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A Beloved Brooklyn Bodega Cat Has Been Abducted

Plus, a Chelsea Basque restaurant returns — and more intel

A red brick building with a corner bodega with a sign that reads Green Olives Deli & Grocery.
The exterior of Green Olives Deli & Grocery in Park Slope where bodega cat Boka has gone missing.
Via Google Maps

A Brooklyn bodega cat with a local social media following has allegedly been abducted. Abdulmajeed Albahri, an owner of Green Olives Deli & Grocery in Park Slope, tells Eater that on Friday, July 29 he noticed that his beloved Boka, a gray cat he adopted from a friend back in January, had gone missing from his storefront located at 309 Seventh Avenue, at Eighth Street. During the weekend, he had hoped the cat would return, since Boka sometimes wanders off, but by Monday, he says that he checked the security cameras and found footage of a person seemingly waiting outside the bodega for Boka this past Friday around 4:34 p.m., and then stealing the cat. Albahri tells Eater he filed a police report on Monday as well.

Meanwhile, a video with over 100,000 views is circulating on TikTok with footage of the catnapping. One commenter on the video wrote on Tuesday that “someone on Brooklyn subreddit knows the thief and apparently Boka is being returned tomorrow.” However, in a follow-up phone call with Albahri this morning, he said he was unaware of this and is just praying for Boka’s return.

Basque restaurant Txikito reopens after a pandemic hiatus

Grub Street has the scoop on the relaunch of Txikito, a Chelsea Basque favorite from Eder Montero and Alex Raij, also behind Saint Julivert and La Vara in Cobble Hill. Back in 2017, Eater critic Ryan Sutton wrote that Txikito “might just be the city’s top Basque spot” led by “masters of tapas.” The restaurant has been closed for the past 28 months and a new menu with modern Basque touches has been added.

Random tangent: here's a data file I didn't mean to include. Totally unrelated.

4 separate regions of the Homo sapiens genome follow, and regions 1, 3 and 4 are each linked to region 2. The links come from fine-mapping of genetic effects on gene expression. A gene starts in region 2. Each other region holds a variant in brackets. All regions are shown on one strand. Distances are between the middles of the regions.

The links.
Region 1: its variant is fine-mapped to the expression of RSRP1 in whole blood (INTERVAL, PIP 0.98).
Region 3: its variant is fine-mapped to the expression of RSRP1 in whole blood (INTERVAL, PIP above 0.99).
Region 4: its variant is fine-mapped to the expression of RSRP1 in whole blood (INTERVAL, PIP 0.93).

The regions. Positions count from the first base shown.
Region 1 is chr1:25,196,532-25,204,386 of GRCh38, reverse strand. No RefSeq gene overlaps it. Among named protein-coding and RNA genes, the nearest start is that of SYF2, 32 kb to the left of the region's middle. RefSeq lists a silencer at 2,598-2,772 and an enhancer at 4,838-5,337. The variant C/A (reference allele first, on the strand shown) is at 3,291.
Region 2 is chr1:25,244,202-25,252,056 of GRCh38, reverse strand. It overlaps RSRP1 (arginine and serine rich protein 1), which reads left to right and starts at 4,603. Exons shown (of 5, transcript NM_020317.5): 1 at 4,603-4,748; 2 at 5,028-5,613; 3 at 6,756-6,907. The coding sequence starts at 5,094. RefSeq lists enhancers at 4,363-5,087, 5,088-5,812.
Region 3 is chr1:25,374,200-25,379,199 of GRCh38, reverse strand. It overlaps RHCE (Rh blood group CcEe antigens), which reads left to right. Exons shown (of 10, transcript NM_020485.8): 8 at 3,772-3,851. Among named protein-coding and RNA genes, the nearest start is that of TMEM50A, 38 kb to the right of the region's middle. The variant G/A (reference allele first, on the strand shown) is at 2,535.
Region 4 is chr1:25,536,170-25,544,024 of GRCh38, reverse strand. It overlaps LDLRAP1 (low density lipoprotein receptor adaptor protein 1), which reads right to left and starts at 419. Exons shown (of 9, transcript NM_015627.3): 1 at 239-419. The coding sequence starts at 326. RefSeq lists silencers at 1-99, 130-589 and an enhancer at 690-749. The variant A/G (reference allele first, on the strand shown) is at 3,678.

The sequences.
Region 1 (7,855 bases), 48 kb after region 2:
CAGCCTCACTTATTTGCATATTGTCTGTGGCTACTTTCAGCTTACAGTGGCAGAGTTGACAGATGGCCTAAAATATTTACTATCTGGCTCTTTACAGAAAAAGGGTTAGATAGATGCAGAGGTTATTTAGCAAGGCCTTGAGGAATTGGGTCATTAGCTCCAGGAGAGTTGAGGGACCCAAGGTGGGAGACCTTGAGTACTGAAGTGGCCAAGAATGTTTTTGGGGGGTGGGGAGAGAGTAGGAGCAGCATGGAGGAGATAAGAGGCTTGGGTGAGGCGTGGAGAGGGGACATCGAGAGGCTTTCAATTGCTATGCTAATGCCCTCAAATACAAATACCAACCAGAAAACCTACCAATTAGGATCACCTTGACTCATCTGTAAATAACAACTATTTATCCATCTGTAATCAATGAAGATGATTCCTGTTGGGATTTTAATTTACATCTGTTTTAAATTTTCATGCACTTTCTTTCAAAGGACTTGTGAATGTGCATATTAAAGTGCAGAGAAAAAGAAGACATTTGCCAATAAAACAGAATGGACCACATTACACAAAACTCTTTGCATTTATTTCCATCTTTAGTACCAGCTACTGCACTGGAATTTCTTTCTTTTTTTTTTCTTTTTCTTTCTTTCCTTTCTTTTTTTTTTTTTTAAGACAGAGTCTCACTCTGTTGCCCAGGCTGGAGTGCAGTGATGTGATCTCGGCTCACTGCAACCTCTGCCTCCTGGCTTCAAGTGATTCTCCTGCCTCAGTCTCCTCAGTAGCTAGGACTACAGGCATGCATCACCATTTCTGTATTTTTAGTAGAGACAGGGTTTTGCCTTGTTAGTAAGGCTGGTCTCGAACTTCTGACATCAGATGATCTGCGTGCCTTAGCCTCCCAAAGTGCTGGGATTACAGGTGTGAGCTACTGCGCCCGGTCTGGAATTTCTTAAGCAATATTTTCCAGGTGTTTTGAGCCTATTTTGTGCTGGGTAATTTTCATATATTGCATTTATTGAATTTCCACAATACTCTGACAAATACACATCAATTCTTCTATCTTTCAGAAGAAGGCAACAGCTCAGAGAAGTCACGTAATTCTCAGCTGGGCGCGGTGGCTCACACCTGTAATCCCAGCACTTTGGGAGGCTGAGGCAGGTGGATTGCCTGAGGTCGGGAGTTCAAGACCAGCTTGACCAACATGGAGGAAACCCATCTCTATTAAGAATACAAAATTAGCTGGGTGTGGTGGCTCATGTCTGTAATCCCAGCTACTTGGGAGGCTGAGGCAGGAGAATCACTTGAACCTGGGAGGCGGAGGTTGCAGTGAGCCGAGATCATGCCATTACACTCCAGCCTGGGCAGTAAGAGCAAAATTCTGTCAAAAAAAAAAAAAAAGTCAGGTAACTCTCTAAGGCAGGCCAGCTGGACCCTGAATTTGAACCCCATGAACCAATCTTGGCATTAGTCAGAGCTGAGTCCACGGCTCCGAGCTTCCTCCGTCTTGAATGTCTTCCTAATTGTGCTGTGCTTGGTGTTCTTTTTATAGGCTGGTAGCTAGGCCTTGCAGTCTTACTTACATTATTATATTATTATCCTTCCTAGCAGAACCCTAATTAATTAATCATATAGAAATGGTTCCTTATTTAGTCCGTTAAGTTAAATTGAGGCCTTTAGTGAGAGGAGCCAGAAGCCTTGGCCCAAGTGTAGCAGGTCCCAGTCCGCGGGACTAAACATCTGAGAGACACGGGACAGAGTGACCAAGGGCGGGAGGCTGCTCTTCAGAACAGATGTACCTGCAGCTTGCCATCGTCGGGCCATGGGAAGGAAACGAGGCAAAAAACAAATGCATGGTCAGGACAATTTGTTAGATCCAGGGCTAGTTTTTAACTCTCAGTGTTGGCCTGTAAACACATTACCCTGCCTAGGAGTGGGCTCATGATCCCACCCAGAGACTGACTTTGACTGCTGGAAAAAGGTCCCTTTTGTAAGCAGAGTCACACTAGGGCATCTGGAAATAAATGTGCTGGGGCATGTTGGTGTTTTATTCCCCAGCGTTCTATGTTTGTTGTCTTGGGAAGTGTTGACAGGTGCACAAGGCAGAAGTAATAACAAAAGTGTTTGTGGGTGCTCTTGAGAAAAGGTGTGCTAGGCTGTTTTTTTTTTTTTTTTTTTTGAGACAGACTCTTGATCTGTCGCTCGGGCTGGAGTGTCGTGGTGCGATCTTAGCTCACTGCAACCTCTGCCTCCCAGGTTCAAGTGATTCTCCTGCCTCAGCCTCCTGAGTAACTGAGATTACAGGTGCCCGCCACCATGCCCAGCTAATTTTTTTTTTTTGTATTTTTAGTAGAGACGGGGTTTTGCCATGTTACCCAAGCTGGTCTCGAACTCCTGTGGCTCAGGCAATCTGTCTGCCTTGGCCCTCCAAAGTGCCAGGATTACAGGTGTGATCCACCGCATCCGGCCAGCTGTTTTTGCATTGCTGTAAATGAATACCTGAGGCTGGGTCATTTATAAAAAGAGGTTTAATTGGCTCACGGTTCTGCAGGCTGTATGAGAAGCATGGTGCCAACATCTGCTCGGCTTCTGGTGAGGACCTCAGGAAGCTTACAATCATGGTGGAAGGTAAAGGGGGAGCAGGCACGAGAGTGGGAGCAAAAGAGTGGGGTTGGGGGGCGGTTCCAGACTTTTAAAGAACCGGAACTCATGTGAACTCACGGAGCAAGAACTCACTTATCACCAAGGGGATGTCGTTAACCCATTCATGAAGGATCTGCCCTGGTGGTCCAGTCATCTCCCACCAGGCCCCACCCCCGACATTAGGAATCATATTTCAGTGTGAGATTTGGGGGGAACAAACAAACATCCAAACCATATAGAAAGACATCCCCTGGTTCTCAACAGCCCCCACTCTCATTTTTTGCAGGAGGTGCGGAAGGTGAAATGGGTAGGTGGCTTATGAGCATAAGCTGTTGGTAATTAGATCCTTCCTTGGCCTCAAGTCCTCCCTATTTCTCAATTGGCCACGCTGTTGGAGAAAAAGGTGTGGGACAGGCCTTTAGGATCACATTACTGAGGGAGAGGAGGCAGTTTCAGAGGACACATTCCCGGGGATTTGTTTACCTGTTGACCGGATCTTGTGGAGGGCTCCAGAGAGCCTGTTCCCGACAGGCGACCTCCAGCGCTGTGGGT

A free Persian cooking class

Persian pop-up Nasrin’s Kitchen will host a free cooking class via Zoom on Thursday, August 11 from 7 to 9 p.m., according to its Instagram post. Sign up here.

A new study on Chinatown’s economic inequities

Yesterday, local organization Welcome to Chinatown released a study tracing the state of small businesses and two decades of economic inequities in the area dating back to 9/11, the 2002 SARS panic, Hurricane Sandy, and, of course, COVID-19. According to the study, between 2019 to 2021, Chinatown lost 57 percent of food service jobs compared to 45 percent citywide. The Welcome to Chinatown study also reveals that as of late 2021, visitation to Chinatown was still down 50 percent, when compared to December 2019 figures.